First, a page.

KNITTING has proved to be the ideal therapy and rehab for 84-year-old May Kenyon.
It has given May, who arrived at the HC-One run Millbrook Care Home on end-of-life care, a new purpose as her hobby has developed into a cottage industry and been the key to an amazing recovery.May, who has twice beaten cancer and overcome a serious heart attack, has been inundated with orders for teddy bears, Father Christmas and snowmen from staff, residents and visitors.
Over the last two months, May’s room has been filled with huge bags of wool, stuffing, patterns and needles, at a cost of more than £300.
May, who once had the distinction of being Manchester’s first professional foster carer, had always been a keen knitter for the children she cared for, making cardigans and baby clothes.
But after she became seriously ill – May admitted she is lucky to still be alive after three times being close to having life support withdrawn – knitting was the last thing on her mind.
May’s lack of mobility then meant she was also unable to walk and she had to be moved by a mechanical hoist but today, having lost five stone, she charges around the home using a walking frame.
As she recuperated from a heart attack, May attended a crafts class in the common room where she was given some needles and wool by wellbeing co-ordinator Abby Parker and told to have a go.
“It all came back and I knitted a purse which is how it started,” explained May.
Soon orders began flooding in and May’s only concern was whether she would complete all the orders in time for Christmas as the large ones take up to two-and-a-half hours to make.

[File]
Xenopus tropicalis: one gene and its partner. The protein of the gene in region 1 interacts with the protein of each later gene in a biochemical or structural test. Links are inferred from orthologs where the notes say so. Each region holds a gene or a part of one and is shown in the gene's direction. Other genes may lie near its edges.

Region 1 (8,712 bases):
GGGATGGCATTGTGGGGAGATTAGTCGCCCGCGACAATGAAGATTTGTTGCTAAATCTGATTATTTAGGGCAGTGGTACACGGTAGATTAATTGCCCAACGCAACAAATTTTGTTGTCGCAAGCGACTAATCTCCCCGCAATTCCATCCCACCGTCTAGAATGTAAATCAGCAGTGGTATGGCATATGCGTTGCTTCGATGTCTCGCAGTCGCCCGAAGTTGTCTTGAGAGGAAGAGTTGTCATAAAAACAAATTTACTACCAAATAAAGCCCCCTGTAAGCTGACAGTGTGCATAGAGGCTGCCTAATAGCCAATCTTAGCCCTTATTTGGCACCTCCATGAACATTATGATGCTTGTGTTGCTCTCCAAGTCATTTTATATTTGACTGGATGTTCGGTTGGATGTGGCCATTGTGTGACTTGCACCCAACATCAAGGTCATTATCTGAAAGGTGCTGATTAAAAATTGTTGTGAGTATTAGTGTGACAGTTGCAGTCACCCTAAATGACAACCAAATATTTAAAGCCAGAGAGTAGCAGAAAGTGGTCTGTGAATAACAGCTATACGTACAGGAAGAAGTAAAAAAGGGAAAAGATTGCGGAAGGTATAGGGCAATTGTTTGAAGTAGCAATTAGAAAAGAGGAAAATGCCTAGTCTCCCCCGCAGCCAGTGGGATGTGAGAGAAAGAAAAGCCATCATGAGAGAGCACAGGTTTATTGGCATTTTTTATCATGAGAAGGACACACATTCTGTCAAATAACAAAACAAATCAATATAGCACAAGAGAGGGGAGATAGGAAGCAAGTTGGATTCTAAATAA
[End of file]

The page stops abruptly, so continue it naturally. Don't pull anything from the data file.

May, whose daughter Sandra buys materials online, often knits until 10pm and she said residents are fascinated by her work.
She moved to Millbrook Care Home in October 2018 on end-of-life care due to her health issues and to be closer to Sandra, who lives in Ashton.
May, who has two daughters, one son and three grandchildren, was raised in Manchester where she was foster mum to more than 100 children over a 20-year period, something she described as the “best-ever job”.
She recalled when the Queen once visited Manchester’s Palace Theatre, one of her foster children was chosen to present a bouquet to her while her son was in the guard of honour.
In later life she moved to the opposite end of the age spectrum as a warden in three sheltered accommodation complexes in Manchester.
• Millbrook Care Home has an active social programme and in December residents went on a shopping trip to the Trafford Centre, some went to the pensioners’ party at The New Stalybridge Labour Club, were given a hand massage workshop, were entertained by singer Debbie McCormick and had a Christmas Eve party.